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Swap Out Your Favorite Fridge and Pantry Items with These Five Vegan Substitutes

Steps towards better nutrition are not always simple, but they can be well-worth the effort. Take veganism, for example. Although vegans still represent a small portion of our country at 6 percent, this percentage has doubled in three years, and it will only continue to increase, as Americans progress in their efforts toward a more sustainable and healthier lifestyle. Even if you aren’t a full-blown vegan, you can still enjoy vegan substitutes in your daily meal plan. Whether you’re looking to replace eggs, milk, cheese, or meat, these five common vegan swaps make sure you’re getting all the vital nutrients you need in your diet, from protein and Vitamin D to essential fatty acids. Check them out below!

Jackfruit

Versatile and surprisingly cheap, jackfruit is a non-processed ingredient that you’ll often find in cans, meaning you can stock up in the cupboard. It makes a great replacement for chicken, perhaps in a stir-fry, but can also be prepared to resemble tuna.

Aquafaba

The water from a can of chickpeas is a superb substitute for egg white. It can used to make meringues, mousses, macarons, and brownies. It can even be a central ingredient in dairy free batter and sauces like mayonnaise. You may find it useful in cocktails, too!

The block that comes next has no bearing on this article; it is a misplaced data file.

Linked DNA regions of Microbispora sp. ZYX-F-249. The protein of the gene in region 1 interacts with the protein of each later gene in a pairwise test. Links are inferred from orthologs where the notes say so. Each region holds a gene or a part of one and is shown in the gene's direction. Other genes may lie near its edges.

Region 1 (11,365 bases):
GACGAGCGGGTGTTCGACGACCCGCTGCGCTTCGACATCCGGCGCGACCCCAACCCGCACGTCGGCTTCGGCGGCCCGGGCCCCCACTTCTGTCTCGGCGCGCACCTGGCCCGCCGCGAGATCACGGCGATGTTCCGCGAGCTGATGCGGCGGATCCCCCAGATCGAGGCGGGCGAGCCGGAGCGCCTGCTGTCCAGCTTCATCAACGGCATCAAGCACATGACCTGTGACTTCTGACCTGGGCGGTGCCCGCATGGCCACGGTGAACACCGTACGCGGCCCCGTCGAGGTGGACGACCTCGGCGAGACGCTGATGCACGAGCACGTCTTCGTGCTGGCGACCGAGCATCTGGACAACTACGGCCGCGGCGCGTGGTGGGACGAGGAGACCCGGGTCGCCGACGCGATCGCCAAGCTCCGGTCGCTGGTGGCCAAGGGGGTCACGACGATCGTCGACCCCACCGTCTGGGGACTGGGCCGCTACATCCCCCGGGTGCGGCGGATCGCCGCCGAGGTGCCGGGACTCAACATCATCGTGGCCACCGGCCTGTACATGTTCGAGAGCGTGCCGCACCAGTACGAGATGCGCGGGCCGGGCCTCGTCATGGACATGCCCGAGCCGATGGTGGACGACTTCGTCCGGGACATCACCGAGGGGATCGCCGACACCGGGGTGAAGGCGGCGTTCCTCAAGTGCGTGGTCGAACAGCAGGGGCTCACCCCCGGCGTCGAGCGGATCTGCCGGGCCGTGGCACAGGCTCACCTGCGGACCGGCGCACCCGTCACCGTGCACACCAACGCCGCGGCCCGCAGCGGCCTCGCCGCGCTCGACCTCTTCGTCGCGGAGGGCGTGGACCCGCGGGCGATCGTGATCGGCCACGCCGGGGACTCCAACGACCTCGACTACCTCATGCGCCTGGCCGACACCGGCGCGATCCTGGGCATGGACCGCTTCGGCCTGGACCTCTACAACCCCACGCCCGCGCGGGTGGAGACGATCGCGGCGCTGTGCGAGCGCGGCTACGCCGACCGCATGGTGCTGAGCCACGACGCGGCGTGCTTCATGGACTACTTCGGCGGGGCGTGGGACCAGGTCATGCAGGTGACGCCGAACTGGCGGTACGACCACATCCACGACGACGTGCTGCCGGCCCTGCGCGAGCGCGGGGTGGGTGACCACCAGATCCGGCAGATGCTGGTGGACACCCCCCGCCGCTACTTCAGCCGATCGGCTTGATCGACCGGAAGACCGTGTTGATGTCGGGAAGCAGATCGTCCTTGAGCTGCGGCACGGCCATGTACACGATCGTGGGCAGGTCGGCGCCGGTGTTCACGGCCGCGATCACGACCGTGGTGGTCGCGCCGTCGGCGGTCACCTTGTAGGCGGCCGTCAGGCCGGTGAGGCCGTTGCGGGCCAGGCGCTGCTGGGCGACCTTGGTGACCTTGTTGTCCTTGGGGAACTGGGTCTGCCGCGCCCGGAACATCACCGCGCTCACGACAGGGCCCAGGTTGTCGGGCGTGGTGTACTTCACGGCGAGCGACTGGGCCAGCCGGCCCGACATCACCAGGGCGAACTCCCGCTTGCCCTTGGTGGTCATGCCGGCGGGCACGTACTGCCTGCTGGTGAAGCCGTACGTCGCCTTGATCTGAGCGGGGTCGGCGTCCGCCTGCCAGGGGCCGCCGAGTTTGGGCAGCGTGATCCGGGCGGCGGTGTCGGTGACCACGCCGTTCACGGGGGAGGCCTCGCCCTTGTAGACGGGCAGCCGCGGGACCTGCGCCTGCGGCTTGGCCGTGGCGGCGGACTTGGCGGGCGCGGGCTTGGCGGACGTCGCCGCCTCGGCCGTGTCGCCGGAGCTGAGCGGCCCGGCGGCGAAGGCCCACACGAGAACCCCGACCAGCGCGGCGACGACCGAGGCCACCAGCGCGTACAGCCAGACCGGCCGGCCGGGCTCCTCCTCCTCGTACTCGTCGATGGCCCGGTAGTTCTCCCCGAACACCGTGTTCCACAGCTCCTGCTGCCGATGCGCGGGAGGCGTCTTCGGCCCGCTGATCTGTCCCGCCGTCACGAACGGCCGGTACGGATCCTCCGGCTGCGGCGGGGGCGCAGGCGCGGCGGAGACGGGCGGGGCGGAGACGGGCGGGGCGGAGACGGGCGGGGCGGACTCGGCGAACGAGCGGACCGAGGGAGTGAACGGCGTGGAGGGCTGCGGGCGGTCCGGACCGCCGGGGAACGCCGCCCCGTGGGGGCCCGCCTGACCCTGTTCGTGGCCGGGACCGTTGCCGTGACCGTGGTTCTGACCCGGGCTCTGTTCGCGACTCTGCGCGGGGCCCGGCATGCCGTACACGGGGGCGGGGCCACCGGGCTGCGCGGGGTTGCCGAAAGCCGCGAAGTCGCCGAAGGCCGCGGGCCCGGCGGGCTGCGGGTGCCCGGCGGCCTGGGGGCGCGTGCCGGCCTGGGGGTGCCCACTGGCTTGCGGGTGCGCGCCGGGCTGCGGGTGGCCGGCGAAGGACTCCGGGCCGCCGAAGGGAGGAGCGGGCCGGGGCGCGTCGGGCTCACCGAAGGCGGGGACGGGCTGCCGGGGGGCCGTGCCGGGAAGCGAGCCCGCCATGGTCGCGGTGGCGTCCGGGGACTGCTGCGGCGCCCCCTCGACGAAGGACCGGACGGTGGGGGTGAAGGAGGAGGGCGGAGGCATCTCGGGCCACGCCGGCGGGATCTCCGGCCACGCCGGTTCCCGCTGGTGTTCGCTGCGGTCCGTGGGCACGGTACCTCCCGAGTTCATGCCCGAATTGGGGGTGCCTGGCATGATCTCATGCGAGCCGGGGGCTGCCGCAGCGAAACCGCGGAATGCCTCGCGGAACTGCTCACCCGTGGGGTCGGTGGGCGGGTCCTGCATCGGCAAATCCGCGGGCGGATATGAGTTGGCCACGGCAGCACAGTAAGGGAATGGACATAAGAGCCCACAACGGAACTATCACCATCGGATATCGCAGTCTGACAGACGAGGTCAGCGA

Milk Substitute

Popular non-dairy milks include oat, hazelnut, cashew, soy, almond, and hemp. It’s also easy to make your own by soaking raw nuts, blending with water, and straining. Alternative milks not only are great subs for drinks, but also can be used in many recipes for cooking and baking.

Alternative Cheese

It's tricky to replicate the real deal, but alternative cheeses are really improving. They’re made using a variety of ingredients, including coconuts, aquafaba, nuts, and solidified vegetable oil. It’s best to opt for one fortified with vitamin B12 and calcium.

Tofu

Made from soybeans, tofu is a less-processed substitute for meat as it’s a complete protein. The firm variety is best for cooking in savory dishes, and you can use the softer types for things, like tofu scramble in place of egg, or add it to puddings and bakes.

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